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The Oxford men’s Blues produced a stunning display in the season’s final BUCS Weekend to clinch 5th position after some of the most dramatic matches in recent OUSRC history.

The team managed to register wins over the Imperial and Heriot Watt universities, while picking up valuable points against Sheffield in a narrow defeat.

This result means that Oxford has a great chance of retaining their status in the Premier League by being drawn against a weaker Division 1 team in the all-important playoff match.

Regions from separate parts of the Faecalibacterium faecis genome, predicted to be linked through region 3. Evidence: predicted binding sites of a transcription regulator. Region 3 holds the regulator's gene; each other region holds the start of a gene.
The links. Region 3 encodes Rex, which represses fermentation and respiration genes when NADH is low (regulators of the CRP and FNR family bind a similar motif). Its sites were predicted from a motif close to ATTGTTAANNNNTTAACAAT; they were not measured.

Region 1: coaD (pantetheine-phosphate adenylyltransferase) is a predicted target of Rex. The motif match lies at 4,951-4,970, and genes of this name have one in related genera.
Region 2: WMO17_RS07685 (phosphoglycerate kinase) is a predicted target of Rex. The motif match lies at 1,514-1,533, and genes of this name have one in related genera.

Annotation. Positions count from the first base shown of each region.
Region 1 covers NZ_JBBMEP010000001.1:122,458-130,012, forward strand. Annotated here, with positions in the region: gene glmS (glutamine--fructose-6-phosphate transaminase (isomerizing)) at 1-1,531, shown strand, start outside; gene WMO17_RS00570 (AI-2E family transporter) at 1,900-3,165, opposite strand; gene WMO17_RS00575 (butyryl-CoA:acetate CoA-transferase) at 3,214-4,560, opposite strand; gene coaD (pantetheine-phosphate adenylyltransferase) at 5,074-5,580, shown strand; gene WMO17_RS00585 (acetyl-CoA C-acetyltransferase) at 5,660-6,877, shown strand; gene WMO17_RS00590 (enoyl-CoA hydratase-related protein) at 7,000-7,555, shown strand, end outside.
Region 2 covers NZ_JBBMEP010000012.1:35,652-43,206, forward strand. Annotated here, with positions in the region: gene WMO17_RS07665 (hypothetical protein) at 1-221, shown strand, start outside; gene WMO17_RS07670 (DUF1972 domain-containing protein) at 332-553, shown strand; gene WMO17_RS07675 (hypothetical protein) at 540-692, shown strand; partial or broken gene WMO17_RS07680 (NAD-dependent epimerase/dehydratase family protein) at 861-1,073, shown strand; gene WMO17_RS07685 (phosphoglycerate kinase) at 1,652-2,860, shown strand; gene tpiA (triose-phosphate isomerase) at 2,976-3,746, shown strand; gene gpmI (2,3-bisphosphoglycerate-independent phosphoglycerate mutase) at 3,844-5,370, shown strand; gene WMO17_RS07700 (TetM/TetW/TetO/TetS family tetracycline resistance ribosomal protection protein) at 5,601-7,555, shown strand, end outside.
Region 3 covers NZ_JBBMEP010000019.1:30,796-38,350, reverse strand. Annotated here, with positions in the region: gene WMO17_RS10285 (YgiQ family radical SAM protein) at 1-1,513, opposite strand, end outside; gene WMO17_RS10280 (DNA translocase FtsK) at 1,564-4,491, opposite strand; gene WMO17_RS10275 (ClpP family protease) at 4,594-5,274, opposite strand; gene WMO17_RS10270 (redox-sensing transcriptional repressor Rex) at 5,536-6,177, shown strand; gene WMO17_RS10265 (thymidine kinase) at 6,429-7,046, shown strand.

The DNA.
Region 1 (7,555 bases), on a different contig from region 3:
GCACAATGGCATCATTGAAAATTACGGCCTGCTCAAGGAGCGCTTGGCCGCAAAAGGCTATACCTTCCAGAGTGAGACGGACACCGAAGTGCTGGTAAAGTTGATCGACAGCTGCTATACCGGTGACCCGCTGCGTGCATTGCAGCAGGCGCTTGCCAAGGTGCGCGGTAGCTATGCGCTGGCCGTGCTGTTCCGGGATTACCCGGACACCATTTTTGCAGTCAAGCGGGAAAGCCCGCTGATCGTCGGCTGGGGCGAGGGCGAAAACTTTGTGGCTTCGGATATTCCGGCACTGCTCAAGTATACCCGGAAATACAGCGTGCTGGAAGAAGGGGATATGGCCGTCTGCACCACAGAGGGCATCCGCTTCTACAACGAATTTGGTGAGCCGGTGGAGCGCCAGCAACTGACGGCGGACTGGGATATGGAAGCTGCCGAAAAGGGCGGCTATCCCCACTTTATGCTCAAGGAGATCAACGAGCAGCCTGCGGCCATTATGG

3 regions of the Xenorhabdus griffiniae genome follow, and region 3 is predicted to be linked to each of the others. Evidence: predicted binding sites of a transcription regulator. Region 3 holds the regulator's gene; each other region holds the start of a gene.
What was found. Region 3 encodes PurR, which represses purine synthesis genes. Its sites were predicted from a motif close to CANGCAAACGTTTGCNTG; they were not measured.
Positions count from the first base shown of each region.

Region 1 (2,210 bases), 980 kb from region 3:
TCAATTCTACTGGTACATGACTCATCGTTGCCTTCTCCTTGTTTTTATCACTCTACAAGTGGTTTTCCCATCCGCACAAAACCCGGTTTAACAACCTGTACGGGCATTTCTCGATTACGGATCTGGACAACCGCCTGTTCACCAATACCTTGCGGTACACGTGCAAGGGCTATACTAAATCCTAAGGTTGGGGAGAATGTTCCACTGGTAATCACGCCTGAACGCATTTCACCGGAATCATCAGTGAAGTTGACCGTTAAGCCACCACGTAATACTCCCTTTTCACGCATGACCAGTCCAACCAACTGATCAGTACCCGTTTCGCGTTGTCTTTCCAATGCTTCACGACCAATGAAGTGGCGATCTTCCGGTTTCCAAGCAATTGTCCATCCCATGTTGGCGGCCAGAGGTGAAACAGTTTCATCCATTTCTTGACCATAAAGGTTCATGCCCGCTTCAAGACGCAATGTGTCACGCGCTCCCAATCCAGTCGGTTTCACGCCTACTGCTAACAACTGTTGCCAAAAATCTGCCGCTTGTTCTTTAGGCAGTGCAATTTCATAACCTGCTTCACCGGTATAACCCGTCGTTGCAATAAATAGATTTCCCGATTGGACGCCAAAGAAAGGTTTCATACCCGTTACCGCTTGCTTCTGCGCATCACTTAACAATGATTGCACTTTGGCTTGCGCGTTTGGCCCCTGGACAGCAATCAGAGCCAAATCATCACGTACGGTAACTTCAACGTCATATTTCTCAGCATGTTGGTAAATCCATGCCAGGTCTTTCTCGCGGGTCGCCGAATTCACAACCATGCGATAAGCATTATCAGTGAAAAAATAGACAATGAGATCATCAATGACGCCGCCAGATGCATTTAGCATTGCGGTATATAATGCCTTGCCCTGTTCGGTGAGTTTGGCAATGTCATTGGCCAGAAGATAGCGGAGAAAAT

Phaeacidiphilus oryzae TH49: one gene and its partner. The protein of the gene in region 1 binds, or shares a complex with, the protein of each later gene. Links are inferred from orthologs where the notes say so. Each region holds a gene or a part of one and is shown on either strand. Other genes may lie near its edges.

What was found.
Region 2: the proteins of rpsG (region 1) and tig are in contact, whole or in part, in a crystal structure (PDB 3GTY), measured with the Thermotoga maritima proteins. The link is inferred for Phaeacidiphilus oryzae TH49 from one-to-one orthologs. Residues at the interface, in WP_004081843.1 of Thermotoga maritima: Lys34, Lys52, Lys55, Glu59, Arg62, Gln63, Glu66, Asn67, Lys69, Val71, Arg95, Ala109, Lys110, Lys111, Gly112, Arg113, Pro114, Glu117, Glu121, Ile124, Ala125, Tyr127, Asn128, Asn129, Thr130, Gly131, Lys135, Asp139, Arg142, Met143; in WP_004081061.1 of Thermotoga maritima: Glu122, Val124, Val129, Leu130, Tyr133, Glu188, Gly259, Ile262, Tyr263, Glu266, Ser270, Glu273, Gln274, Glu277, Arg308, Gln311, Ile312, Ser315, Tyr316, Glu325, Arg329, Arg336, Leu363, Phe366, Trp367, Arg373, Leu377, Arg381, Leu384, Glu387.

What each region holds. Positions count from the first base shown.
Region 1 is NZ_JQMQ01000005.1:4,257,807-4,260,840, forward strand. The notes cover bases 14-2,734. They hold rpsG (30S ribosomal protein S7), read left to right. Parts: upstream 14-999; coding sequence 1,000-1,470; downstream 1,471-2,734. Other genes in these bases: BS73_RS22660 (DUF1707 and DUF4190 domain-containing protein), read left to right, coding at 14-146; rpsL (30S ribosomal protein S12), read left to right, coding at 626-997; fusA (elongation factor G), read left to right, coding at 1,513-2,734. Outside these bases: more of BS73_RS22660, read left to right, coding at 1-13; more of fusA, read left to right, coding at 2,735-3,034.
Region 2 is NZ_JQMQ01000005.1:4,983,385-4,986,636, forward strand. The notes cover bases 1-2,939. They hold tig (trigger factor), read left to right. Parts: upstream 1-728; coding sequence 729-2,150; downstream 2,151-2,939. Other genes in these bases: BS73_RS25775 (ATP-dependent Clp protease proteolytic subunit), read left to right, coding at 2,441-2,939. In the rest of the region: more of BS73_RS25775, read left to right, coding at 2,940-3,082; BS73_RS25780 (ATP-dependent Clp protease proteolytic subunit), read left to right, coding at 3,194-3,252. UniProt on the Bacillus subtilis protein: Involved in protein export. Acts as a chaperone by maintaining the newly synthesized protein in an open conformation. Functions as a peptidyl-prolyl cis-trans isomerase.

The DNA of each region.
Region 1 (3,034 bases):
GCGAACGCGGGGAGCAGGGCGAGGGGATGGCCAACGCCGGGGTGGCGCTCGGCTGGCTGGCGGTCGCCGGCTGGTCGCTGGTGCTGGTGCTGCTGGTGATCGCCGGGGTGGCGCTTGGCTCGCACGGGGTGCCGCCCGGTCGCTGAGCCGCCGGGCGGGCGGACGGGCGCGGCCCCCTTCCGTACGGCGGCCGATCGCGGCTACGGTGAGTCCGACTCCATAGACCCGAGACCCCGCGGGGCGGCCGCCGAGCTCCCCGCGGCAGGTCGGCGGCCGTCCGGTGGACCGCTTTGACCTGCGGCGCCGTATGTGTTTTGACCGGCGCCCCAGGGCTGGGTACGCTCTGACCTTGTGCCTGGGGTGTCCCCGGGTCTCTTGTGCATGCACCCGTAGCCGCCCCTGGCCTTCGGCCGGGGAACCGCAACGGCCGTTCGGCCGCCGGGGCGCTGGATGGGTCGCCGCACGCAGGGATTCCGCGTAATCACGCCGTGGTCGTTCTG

The team was keenly aware of the stakes going into the weekend, and ensured that they arrived bright and early in Birmingham on Saturday morning for their first match at 10am. This was to be against Imperial, thought to be the weakest team in the 4 team group. This proved to be the case at first, as Tom ‘The Flamingo’ Trott and Tim ‘The Rhino’ Delport eased to comfortable 3-0 victories. Joe ‘The Lone Rat’ Sibley found it slightly tougher going against his dogged opponent, as he was forced into a fifth game by some crafty lobs from the imperial player. The Oxford man managed to get the job done however, coming through 3-2. Mandela ‘The Gazelle’ Patrick locked horns with Seigo Masuda, the top-ranked Imperial players renowned for his consistency and physical strength. Aware that the match was already won, and more crucial ties lay ahead, Patrick could be forgiven for not trying to be dragged into too many rallies, but Masuda proved too strong as he has for many a player this season, and inflicted a 3-0 defeat on the Gazelle. Tom ‘The Housecat’ Paine suffered an early mishap in his match, seemingly asleep as the Imperial number two took the first game. Paine recovered to his usual half-asleep state however and raced through the next three games to secure the 4-1 win for Oxford. This put the team in high spirits heading into the afternoon match with Sheffield, who had been edged out 3-2 against Heriot Watt.